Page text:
When you move the slider across to this option Scout asks you to listen to some letter sounds and to push a letter to hear it's sound so it is pretty much the same as the Letter Names option however when you press the button on this one it tells you the letter name and the sound it makes as well as giving you a word that begins with the sound which I think is really good as it gives your child a backup in the way of a word with the sound rather than just the sound. Sophie plays well in this option and we will sit and point to the letter and see if she can remember the letter sound before we press it to see what the toy tells us, she is actually getting really good with her letter sounds now and can name nearly all of them every time she is asked so I am really pleased with her progress. Emily doesn't seem to like this option quite as much which I think is because there is no barking for her to woof along with or tunes.
Moving the slider along to this option has Scout telling you to make letter music and to push a letter to make music, this option is a little strange, you press the buttons and if you get them in the correct order then the toy will play tunes such as Twinkle Twinkle. You start at a and your child needs to recognise when a note needs to be played twice to make the song sound right, we have actually found from this that Sophie has an ear for music but that isn't a surprise as her Great Grandfather could hear a tune and play it without the need for music and her Auntie has inherited the same talent too. Emily like this settings as she loves any sort of music but she just bangs on the keys to make them make a sound rather than making actual music.
Find A Letter Game
The title really tells you what you are going to do, the males voice asks your child to find the correct letter by the letter name, if you press the wrong button it makes a little beep and tells you what letter you have pressed. When you press the correct button the toy tells your child they have done well. You keep finding the letters the toy asks for and then after a set amount of time which I haven't worked out how long this is Scout will shout time to eat and pretend to eat the the amount of letter biscuits that you have found him. Eventually the toy will change and start asking your child to find the letter that a certain word begins with such as find the letter which bell starts with and stresses the b for your child, Sophie loves playing this game and she manages to find the majority of them in time.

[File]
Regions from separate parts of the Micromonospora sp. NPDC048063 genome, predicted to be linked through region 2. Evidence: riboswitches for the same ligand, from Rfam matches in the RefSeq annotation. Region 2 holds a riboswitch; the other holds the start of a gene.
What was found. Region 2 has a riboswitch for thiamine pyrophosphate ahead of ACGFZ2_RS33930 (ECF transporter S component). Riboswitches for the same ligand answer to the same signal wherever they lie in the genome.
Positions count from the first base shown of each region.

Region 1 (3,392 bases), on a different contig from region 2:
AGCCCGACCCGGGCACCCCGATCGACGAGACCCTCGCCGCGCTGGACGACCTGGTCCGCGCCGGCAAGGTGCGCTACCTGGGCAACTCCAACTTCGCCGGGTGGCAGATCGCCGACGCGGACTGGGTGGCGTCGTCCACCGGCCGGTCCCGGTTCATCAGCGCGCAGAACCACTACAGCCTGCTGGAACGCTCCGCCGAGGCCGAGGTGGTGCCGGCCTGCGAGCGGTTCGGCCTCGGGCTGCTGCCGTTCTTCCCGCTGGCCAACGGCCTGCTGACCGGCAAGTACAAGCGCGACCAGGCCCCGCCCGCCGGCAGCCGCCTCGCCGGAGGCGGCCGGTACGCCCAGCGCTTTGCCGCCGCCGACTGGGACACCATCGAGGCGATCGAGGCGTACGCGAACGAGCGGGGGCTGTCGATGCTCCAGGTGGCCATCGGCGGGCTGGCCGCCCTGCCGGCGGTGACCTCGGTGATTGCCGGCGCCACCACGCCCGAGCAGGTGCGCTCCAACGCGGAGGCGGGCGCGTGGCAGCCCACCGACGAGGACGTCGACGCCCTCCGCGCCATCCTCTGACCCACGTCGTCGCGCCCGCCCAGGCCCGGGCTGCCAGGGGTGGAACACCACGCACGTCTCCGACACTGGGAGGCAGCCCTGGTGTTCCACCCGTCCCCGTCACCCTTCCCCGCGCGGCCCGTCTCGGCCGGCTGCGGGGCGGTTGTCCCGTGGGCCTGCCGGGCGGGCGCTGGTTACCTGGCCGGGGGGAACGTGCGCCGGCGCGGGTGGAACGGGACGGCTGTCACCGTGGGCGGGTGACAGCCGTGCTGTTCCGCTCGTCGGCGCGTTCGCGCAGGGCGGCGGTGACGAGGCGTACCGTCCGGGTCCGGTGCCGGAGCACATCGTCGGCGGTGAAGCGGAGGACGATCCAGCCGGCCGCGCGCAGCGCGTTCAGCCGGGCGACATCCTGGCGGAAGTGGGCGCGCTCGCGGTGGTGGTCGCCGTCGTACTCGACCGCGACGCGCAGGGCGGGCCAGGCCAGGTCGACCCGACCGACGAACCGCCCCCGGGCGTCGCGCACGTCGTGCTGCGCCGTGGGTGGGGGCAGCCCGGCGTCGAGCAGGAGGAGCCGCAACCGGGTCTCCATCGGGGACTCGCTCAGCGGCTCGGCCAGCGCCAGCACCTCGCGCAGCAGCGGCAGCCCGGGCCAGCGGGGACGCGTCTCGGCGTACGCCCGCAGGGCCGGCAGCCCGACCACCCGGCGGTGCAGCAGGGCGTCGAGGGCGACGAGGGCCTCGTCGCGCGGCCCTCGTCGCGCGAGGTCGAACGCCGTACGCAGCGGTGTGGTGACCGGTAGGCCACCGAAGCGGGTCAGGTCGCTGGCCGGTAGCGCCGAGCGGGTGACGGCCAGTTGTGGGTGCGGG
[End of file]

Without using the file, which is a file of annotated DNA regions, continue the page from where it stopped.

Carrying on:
Sophie enjoys playing with this toy and she really likes it when she can answer all the questions and is really proud of herself which is nice to see and of course she gets lots of praise from myself and the toy for getting it correct. The toy is really helping Sophie with her letters and we have progressed now that if the toy asks for the letter that cat begins with she will find it but also point out what the next letters are in the words.
Emily likes to try and take this toy from her sister whenever she sees opportunity, she loves the barking noises and the music settings, there is a large paw button which when on the correct setting will play the abc song and she loves dancing around the room to it. I think it's really funny watching her with it as she looks like she is dancing around a handbag in a club.